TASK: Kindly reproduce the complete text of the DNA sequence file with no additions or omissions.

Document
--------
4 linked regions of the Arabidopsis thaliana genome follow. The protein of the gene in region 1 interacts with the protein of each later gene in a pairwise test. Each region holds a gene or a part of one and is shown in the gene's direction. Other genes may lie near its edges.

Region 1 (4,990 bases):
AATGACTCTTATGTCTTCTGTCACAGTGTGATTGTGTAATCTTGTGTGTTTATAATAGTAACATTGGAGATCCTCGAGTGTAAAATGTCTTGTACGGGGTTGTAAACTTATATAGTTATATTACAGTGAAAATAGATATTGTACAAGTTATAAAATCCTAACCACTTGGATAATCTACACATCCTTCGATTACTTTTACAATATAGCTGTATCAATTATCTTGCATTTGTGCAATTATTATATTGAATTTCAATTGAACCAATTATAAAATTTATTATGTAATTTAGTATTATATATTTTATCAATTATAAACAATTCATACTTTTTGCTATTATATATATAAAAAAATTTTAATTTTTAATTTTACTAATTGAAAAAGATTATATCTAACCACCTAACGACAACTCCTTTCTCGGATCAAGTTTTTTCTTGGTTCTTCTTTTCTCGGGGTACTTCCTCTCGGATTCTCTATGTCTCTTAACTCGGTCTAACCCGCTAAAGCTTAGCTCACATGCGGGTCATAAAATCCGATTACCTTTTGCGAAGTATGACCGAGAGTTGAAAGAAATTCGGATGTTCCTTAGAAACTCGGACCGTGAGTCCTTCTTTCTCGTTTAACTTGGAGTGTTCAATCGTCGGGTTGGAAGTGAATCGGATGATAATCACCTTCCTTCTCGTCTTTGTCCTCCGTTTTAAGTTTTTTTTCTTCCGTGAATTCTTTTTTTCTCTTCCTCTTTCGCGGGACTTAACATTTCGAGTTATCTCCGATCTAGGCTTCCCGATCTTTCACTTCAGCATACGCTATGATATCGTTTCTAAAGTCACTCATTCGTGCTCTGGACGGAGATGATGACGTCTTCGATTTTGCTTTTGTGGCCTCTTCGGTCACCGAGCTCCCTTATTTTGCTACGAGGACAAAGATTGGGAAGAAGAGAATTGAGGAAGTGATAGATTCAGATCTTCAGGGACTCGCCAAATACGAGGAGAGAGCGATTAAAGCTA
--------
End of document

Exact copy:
4 linked regions of the Arabidopsis thaliana genome follow. The protein of the gene in region 1 interacts with the protein of each later gene in a pairwise test. Each region holds a gene or a part of one and is shown in the gene's direction. Other genes may lie near its edges.

Region 1 (4,990 bases):
AATGACTCTTATGTCTTCTGTCACAGTGTGATTGTGTAATCTTGTGTGTTTATAATAGTAACATTGGAGATCCTCGAGTGTAAAATGTCTTGTACGGGGTTGTAAACTTATATAGTTATATTACAGTGAAAATAGATATTGTACAAGTTATAAAATCCTAACCACTTGGATAATCTACACATCCTTCGATTACTTTTACAATATAGCTGTATCAATTATCTTGCATTTGTGCAATTATTATATTGAATTTCAATTGAACCAATTATAAAATTTATTATGTAATTTAGTATTATATATTTTATCAATTATAAACAATTCATACTTTTTGCTATTATATATATAAAAAAATTTTAATTTTTAATTTTACTAATTGAAAAAGATTATATCTAACCACCTAACGACAACTCCTTTCTCGGATCAAGTTTTTTCTTGGTTCTTCTTTTCTCGGGGTACTTCCTCTCGGATTCTCTATGTCTCTTAACTCGGTCTAACCCGCTAAAGCTTAGCTCACATGCGGGTCATAAAATCCGATTACCTTTTGCGAAGTATGACCGAGAGTTGAAAGAAATTCGGATGTTCCTTAGAAACTCGGACCGTGAGTCCTTCTTTCTCGTTTAACTTGGAGTGTTCAATCGTCGGGTTGGAAGTGAATCGGATGATAATCACCTTCCTTCTCGTCTTTGTCCTCCGTTTTAAGTTTTTTTTCTTCCGTGAATTCTTTTTTTCTCTTCCTCTTTCGCGGGACTTAACATTTCGAGTTATCTCCGATCTAGGCTTCCCGATCTTTCACTTCAGCATACGCTATGATATCGTTTCTAAAGTCACTCATTCGTGCTCTGGACGGAGATGATGACGTCTTCGATTTTGCTTTTGTGGCCTCTTCGGTCACCGAGCTCCCTTATTTTGCTACGAGGACAAAGATTGGGAAGAAGAGAATTGAGGAAGTGATAGATTCAGATCTTCAGGGACTCGCCAAATACGAGGAGAGAGCGATTAAAGCTA